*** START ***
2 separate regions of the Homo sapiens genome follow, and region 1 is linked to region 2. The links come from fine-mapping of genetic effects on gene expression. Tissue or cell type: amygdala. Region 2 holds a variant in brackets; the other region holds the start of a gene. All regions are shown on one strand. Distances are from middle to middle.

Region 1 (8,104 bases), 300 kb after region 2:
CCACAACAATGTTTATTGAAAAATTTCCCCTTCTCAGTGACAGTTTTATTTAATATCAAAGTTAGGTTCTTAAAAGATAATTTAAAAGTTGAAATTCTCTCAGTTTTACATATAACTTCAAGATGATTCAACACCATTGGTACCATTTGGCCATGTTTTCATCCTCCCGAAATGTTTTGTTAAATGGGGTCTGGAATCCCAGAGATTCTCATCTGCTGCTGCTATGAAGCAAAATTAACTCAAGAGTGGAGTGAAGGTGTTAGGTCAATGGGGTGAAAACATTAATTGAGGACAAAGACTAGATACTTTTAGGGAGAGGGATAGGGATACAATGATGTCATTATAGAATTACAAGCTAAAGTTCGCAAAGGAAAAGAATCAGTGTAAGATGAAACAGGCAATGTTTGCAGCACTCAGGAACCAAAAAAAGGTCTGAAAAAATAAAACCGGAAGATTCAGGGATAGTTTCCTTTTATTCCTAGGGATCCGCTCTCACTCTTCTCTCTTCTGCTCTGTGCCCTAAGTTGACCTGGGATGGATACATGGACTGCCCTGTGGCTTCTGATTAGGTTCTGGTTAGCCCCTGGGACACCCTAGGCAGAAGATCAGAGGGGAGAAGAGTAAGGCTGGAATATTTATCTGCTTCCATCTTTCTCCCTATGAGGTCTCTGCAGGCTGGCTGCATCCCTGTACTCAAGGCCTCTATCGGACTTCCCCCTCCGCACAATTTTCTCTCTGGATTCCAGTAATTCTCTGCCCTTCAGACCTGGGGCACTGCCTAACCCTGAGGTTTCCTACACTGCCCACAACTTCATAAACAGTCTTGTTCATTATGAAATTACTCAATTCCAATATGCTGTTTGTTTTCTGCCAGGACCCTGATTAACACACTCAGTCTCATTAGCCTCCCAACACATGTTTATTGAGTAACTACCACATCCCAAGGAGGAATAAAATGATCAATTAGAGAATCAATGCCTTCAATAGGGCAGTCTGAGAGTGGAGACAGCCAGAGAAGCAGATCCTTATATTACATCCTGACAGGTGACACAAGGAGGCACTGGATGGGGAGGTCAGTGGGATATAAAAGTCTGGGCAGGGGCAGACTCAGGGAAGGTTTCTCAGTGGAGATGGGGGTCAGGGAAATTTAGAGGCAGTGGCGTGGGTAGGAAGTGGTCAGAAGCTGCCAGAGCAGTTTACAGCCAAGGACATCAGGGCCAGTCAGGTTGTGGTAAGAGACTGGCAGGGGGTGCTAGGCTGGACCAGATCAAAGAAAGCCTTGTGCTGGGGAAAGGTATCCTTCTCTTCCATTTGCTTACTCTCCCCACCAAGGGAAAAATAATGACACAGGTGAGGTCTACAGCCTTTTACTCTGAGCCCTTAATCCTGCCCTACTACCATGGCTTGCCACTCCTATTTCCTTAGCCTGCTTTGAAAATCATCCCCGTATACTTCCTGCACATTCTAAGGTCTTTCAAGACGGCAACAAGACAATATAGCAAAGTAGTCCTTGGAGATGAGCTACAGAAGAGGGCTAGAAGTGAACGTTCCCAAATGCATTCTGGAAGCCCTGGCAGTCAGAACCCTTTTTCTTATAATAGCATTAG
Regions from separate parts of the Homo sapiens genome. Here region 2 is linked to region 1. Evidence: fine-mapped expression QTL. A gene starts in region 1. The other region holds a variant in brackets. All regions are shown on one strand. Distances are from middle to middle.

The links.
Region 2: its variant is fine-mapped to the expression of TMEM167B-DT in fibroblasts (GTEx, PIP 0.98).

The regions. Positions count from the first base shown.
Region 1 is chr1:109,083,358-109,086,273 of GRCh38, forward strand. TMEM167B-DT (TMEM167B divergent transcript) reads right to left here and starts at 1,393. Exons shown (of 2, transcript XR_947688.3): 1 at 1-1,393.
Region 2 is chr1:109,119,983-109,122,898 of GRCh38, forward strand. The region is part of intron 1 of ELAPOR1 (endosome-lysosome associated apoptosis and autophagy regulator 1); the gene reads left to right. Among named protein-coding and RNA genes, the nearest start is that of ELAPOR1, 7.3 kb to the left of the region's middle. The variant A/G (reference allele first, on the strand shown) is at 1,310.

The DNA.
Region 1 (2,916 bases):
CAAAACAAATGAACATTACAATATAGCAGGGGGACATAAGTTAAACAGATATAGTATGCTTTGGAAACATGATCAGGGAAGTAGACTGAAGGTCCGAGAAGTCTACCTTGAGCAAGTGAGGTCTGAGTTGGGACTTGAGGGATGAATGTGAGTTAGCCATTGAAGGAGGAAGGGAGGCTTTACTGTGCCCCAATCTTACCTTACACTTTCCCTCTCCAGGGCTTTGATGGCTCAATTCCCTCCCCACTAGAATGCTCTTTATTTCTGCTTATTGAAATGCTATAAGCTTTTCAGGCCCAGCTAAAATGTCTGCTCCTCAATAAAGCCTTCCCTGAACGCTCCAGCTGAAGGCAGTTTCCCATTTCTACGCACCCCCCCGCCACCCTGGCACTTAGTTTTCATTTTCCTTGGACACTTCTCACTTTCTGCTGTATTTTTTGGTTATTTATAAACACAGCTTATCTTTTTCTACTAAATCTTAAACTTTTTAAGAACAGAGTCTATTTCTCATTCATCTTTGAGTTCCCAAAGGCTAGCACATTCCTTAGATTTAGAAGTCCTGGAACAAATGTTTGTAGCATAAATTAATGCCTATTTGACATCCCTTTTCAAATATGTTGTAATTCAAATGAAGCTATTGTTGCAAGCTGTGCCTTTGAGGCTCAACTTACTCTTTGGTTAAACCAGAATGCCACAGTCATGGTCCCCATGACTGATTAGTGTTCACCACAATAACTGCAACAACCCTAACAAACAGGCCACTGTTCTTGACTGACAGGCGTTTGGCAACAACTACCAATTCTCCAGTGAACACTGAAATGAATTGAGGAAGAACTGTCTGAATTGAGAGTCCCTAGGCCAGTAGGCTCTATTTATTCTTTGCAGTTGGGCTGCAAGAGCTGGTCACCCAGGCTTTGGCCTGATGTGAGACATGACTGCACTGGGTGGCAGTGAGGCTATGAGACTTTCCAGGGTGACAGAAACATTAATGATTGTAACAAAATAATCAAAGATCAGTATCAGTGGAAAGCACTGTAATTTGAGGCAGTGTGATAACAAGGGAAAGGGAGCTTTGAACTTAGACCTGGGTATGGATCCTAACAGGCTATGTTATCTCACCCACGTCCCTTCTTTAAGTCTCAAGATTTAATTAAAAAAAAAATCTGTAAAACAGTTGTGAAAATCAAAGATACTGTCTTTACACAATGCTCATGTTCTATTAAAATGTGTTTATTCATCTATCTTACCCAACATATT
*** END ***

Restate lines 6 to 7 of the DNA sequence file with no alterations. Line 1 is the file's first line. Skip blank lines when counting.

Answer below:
Region 2: its variant is fine-mapped to the expression of TMEM167B-DT in fibroblasts (GTEx, PIP 0.98).

The regions. Positions count from the first base shown.